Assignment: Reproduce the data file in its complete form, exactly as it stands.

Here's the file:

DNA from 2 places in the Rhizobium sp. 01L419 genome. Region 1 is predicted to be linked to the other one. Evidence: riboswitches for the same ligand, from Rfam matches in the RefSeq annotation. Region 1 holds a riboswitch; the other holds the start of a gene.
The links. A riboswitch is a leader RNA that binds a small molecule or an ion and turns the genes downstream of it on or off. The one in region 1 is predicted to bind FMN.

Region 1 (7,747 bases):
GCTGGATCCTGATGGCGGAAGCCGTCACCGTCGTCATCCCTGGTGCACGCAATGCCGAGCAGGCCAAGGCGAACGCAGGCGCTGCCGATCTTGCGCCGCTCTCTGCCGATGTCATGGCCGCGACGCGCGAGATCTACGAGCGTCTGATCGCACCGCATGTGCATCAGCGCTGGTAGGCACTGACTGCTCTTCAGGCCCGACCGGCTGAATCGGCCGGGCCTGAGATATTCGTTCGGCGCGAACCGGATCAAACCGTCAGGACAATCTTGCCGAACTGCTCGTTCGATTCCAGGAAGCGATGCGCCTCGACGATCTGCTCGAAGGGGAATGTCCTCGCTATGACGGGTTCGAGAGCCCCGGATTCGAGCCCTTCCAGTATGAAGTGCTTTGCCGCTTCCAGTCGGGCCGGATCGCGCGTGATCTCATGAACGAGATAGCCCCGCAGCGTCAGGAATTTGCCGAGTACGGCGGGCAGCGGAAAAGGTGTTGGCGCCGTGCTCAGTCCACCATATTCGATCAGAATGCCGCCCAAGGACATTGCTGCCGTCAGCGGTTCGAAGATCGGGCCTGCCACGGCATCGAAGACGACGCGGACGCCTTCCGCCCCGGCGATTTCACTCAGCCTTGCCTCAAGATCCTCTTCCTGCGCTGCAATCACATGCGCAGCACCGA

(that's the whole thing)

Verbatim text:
DNA from 2 places in the Rhizobium sp. 01L419 genome. Region 1 is predicted to be linked to the other one. Evidence: riboswitches for the same ligand, from Rfam matches in the RefSeq annotation. Region 1 holds a riboswitch; the other holds the start of a gene.
The links. A riboswitch is a leader RNA that binds a small molecule or an ion and turns the genes downstream of it on or off. The one in region 1 is predicted to bind FMN.

Region 1 (7,747 bases):
GCTGGATCCTGATGGCGGAAGCCGTCACCGTCGTCATCCCTGGTGCACGCAATGCCGAGCAGGCCAAGGCGAACGCAGGCGCTGCCGATCTTGCGCCGCTCTCTGCCGATGTCATGGCCGCGACGCGCGAGATCTACGAGCGTCTGATCGCACCGCATGTGCATCAGCGCTGGTAGGCACTGACTGCTCTTCAGGCCCGACCGGCTGAATCGGCCGGGCCTGAGATATTCGTTCGGCGCGAACCGGATCAAACCGTCAGGACAATCTTGCCGAACTGCTCGTTCGATTCCAGGAAGCGATGCGCCTCGACGATCTGCTCGAAGGGGAATGTCCTCGCTATGACGGGTTCGAGAGCCCCGGATTCGAGCCCTTCCAGTATGAAGTGCTTTGCCGCTTCCAGTCGGGCCGGATCGCGCGTGATCTCATGAACGAGATAGCCCCGCAGCGTCAGGAATTTGCCGAGTACGGCGGGCAGCGGAAAAGGTGTTGGCGCCGTGCTCAGTCCACCATATTCGATCAGAATGCCGCCCAAGGACATTGCTGCCGTCAGCGGTTCGAAGATCGGGCCTGCCACGGCATCGAAGACGACGCGGACGCCTTCCGCCCCGGCGATTTCACTCAGCCTTGCCTCAAGATCCTCTTCCTGCGCTGCAATCACATGCGCAGCACCGA